A God-Awful Small Affair – One Night With David Bowie’s Songbook

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Written by Josh Becker

Last January 11th, Zac Young called me up to ask if I would be interested in playing keys for his upcoming Loft Legends Series performance of David Bowie. I’d learned a Bowie tune here and there across the years in this band or that.

Space Oddity.

Golden Years.


But I had never before taken a deep dive into his oeuvre like I had, say, Pink Floyd or Radiohead or Buckley. If I’m being honest, growing up, Bowie was always Jereth the Goblin King; thief of socks and siblings; barn owl and blind beggar; terrifyingly well-endowed singer of strange creature-choired songs and spinner of dream-captured crystal orbs.

Overtime I would become more familiar with Bowie’s chameleon body of work; Ziggy Stardust’s sacrificial rock and roll suicide; the insane lad of the Aladdin Sane years; the white-boy soul of the Thin White Duke; his industrial collaborations with Trent Reznor and performances with Nine Inch Nails.

I’ve always respected Bowie’s propensity and ability to reinvent himself, but I couldn’t help but hear his music in the same way John Lennon heard it: “It’s great, but it’s just rock ‘n’ roll with lipstick on.”

I always thought Bowie wrote straightforward, simple songs and suited them up in whatever extravagant costumes were in his wardrobe; spackling them in face paint and glitter.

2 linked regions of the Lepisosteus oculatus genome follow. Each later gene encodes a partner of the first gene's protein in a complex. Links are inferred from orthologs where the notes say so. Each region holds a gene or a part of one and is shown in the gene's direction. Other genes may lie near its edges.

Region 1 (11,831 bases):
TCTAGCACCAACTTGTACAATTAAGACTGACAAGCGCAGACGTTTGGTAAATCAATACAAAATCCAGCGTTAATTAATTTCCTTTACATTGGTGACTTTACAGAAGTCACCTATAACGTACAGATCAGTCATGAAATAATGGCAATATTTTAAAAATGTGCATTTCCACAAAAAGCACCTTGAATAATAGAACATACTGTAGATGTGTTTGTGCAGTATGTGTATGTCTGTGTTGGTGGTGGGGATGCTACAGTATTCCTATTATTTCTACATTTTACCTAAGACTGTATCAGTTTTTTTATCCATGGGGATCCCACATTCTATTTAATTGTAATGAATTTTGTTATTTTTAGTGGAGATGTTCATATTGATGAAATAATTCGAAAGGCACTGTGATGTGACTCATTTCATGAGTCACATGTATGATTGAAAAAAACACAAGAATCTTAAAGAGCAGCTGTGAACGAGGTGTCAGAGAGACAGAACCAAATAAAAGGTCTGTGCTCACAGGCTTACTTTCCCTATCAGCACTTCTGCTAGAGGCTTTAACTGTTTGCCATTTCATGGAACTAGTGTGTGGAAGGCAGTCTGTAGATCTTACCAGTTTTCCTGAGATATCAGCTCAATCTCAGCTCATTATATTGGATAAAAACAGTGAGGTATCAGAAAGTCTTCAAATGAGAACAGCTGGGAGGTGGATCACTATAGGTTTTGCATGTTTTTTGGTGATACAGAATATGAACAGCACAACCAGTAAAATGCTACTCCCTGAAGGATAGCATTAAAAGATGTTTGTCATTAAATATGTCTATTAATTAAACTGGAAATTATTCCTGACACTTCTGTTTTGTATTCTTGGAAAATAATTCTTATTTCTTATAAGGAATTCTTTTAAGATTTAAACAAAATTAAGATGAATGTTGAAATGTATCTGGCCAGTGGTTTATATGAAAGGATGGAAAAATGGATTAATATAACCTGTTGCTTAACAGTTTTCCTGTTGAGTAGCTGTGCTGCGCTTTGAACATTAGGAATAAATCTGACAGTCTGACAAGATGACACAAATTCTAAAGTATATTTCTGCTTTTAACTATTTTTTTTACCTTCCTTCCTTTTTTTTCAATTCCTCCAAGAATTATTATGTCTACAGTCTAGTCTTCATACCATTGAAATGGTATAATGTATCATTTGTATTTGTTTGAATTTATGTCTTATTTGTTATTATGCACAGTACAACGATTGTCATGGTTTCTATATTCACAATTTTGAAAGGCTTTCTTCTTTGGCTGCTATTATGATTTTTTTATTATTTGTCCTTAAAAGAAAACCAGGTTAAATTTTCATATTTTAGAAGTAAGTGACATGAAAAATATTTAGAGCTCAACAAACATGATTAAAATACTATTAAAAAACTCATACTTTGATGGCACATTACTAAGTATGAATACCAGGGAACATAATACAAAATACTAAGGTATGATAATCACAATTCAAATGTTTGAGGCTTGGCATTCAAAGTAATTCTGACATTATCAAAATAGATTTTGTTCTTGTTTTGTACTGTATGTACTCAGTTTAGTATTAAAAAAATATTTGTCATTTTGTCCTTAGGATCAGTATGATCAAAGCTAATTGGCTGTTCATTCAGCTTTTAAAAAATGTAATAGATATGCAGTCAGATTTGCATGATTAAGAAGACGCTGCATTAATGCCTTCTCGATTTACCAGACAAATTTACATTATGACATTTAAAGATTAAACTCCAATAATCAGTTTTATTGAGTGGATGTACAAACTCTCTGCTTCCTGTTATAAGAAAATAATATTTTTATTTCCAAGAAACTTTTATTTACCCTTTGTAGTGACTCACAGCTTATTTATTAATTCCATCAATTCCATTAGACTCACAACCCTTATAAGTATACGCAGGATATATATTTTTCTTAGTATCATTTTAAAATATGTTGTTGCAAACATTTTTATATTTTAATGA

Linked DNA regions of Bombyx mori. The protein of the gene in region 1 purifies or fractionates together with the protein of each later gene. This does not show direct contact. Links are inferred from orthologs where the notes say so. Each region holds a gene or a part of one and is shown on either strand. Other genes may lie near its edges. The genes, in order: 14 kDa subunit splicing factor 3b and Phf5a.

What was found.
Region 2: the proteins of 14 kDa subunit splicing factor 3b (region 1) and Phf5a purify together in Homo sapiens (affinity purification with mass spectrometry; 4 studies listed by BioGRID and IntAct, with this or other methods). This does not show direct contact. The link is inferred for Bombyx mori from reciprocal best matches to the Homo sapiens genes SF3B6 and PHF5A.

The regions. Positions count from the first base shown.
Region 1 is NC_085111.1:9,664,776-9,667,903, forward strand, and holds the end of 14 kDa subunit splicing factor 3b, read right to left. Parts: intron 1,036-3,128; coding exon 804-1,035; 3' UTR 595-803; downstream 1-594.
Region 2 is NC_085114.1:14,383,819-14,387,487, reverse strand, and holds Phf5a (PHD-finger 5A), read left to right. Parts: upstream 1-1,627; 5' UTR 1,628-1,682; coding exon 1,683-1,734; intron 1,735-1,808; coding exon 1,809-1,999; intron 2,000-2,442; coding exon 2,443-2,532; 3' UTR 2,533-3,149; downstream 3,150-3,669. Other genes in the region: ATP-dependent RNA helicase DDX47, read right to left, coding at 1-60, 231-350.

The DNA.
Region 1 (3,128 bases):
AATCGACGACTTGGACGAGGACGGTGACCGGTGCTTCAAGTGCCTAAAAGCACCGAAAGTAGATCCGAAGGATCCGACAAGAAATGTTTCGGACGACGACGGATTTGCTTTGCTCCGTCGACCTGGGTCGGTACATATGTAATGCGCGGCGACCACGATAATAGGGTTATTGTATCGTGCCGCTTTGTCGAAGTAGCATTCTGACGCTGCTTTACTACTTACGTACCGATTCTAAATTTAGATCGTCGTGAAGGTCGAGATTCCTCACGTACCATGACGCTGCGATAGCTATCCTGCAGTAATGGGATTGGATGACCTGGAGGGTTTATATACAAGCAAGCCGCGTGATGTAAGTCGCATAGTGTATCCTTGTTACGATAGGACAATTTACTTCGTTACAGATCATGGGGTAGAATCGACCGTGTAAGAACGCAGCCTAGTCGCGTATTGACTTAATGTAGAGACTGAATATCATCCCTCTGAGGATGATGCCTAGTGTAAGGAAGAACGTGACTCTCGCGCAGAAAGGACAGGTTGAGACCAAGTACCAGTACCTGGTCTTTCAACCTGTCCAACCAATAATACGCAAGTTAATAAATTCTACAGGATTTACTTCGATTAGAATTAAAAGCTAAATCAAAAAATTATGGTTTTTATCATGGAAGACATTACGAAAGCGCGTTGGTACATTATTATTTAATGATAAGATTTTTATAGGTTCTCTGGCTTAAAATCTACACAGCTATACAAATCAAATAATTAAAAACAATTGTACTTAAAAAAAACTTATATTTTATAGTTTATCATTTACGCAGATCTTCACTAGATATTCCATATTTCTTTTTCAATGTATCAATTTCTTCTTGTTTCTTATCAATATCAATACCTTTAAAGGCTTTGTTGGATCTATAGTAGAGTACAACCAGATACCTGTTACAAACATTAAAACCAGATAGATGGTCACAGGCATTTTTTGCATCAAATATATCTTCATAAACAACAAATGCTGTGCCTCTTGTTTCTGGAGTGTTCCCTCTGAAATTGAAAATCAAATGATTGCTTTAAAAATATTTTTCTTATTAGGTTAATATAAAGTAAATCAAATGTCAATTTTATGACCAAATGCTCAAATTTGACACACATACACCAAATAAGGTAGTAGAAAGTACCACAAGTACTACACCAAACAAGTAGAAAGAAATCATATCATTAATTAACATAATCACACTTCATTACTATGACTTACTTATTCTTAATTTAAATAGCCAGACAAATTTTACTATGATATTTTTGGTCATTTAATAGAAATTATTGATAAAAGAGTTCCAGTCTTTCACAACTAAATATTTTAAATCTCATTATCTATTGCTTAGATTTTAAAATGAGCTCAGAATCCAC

I thought that his production overshone his composition; that his concepts wore clothes; that style was his substance.

I thought these things until I learned how to play “Life On Mars.”


It’s About To Be Writ Again

First, some history.

There would be no “Life on Mars” without the broken relationship between French singers Jacque Revaux and France Gall.

When their romance went pair-shaped, Revaux and writing partner Claude François wrote and recorded “Comme d’habitude,” a bittersweetly-saccharine pop bon mot relating a tedious, mundane day of two lovers spent pretending they’re still in love. Paul Anka heard the song on television whilst in Paris and for some reason thought, “ You know who would own this song? Frank. Sinatra.” So, he bought the song. For Frank. For a dollar.


Anka re-wrote the lyrics, Frank dropped the vocals, and he did it: “My Way.”

The thing is, David Bowie wrote his own English lyrics to “Comme d’habitude,” titled “Even a Fool Learns to Love,” a full year before “My Way” was released. I’m still unclear as to why Bowie’s manager at the time, Tony Defries, rejected his version; but considering the vast artistic chasm between “My Way” and “Mars,” perhaps the latter was too noticeably anachronistic for 1968.

Whatever the cause, the effect was revenge. “It was a sense of revenge,” admitted Bowie. “I was so angry that Paul Anka had done ‘My Way’ that I thought, ‘Right, I’ll do my own version!’”

Which brings us to “Life on Mars?” It’s not the first diss track, but it is arguably among the most anthemically beautiful.


As I Ask You To Focus On

For some, music is math; surefooted science with time-tested theories. These are the musicians that actually read music, for whom notes are GPS coordinates that guide digits and limbs with pinpoint precision from home, across the verse, around the chorus, over the bridge, through the turnaround, to come crashing to the tag or floating into the fade out.